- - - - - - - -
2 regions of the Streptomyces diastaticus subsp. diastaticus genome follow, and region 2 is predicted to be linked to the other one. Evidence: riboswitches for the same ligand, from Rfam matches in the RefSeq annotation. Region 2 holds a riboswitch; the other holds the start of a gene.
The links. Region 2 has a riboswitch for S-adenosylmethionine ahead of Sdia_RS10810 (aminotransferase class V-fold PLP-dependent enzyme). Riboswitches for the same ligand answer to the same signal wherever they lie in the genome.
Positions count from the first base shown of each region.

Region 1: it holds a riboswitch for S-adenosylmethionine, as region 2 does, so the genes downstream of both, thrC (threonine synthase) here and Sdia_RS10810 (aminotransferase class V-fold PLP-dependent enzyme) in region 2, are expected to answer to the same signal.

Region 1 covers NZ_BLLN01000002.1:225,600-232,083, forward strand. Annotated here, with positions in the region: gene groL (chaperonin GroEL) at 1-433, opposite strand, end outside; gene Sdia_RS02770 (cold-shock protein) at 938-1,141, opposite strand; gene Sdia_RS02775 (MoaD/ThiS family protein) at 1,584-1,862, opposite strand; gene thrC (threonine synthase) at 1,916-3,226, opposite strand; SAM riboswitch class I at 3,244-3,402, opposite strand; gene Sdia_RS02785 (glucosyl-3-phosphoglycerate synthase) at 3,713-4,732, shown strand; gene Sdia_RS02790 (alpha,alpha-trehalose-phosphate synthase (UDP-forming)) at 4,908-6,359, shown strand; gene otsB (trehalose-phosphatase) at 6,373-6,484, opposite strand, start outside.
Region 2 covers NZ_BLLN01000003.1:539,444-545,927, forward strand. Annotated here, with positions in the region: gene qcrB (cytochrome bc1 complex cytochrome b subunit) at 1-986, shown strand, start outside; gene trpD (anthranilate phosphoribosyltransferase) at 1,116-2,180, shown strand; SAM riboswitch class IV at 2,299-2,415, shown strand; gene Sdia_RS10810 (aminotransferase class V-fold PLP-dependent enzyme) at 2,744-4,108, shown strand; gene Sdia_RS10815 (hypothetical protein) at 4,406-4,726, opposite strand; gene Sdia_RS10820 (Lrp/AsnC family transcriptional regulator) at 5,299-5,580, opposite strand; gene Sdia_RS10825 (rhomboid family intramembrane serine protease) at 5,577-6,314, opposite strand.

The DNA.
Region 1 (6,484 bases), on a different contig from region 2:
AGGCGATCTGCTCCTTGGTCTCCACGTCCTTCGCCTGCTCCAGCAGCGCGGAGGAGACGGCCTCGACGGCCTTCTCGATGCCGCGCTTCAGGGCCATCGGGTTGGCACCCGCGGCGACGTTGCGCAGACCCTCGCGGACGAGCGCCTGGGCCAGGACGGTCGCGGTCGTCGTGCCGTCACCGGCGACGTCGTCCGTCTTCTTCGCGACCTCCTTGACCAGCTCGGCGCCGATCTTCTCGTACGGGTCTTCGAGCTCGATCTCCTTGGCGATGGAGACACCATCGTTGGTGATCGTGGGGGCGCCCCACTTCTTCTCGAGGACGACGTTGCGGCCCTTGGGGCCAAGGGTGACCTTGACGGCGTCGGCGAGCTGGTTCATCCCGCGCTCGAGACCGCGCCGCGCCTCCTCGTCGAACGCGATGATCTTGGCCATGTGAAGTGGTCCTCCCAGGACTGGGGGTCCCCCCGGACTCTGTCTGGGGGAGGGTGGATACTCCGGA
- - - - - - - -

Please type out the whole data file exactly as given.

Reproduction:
2 regions of the Streptomyces diastaticus subsp. diastaticus genome follow, and region 2 is predicted to be linked to the other one. Evidence: riboswitches for the same ligand, from Rfam matches in the RefSeq annotation. Region 2 holds a riboswitch; the other holds the start of a gene.
The links. Region 2 has a riboswitch for S-adenosylmethionine ahead of Sdia_RS10810 (aminotransferase class V-fold PLP-dependent enzyme). Riboswitches for the same ligand answer to the same signal wherever they lie in the genome.
Positions count from the first base shown of each region.

Region 1: it holds a riboswitch for S-adenosylmethionine, as region 2 does, so the genes downstream of both, thrC (threonine synthase) here and Sdia_RS10810 (aminotransferase class V-fold PLP-dependent enzyme) in region 2, are expected to answer to the same signal.

Region 1 covers NZ_BLLN01000002.1:225,600-232,083, forward strand. Annotated here, with positions in the region: gene groL (chaperonin GroEL) at 1-433, opposite strand, end outside; gene Sdia_RS02770 (cold-shock protein) at 938-1,141, opposite strand; gene Sdia_RS02775 (MoaD/ThiS family protein) at 1,584-1,862, opposite strand; gene thrC (threonine synthase) at 1,916-3,226, opposite strand; SAM riboswitch class I at 3,244-3,402, opposite strand; gene Sdia_RS02785 (glucosyl-3-phosphoglycerate synthase) at 3,713-4,732, shown strand; gene Sdia_RS02790 (alpha,alpha-trehalose-phosphate synthase (UDP-forming)) at 4,908-6,359, shown strand; gene otsB (trehalose-phosphatase) at 6,373-6,484, opposite strand, start outside.
Region 2 covers NZ_BLLN01000003.1:539,444-545,927, forward strand. Annotated here, with positions in the region: gene qcrB (cytochrome bc1 complex cytochrome b subunit) at 1-986, shown strand, start outside; gene trpD (anthranilate phosphoribosyltransferase) at 1,116-2,180, shown strand; SAM riboswitch class IV at 2,299-2,415, shown strand; gene Sdia_RS10810 (aminotransferase class V-fold PLP-dependent enzyme) at 2,744-4,108, shown strand; gene Sdia_RS10815 (hypothetical protein) at 4,406-4,726, opposite strand; gene Sdia_RS10820 (Lrp/AsnC family transcriptional regulator) at 5,299-5,580, opposite strand; gene Sdia_RS10825 (rhomboid family intramembrane serine protease) at 5,577-6,314, opposite strand.

The DNA.
Region 1 (6,484 bases), on a different contig from region 2:
AGGCGATCTGCTCCTTGGTCTCCACGTCCTTCGCCTGCTCCAGCAGCGCGGAGGAGACGGCCTCGACGGCCTTCTCGATGCCGCGCTTCAGGGCCATCGGGTTGGCACCCGCGGCGACGTTGCGCAGACCCTCGCGGACGAGCGCCTGGGCCAGGACGGTCGCGGTCGTCGTGCCGTCACCGGCGACGTCGTCCGTCTTCTTCGCGACCTCCTTGACCAGCTCGGCGCCGATCTTCTCGTACGGGTCTTCGAGCTCGATCTCCTTGGCGATGGAGACACCATCGTTGGTGATCGTGGGGGCGCCCCACTTCTTCTCGAGGACGACGTTGCGGCCCTTGGGGCCAAGGGTGACCTTGACGGCGTCGGCGAGCTGGTTCATCCCGCGCTCGAGACCGCGCCGCGCCTCCTCGTCGAACGCGATGATCTTGGCCATGTGAAGTGGTCCTCCCAGGACTGGGGGTCCCCCCGGACTCTGTCTGGGGGAGGGTGGATACTCCGGA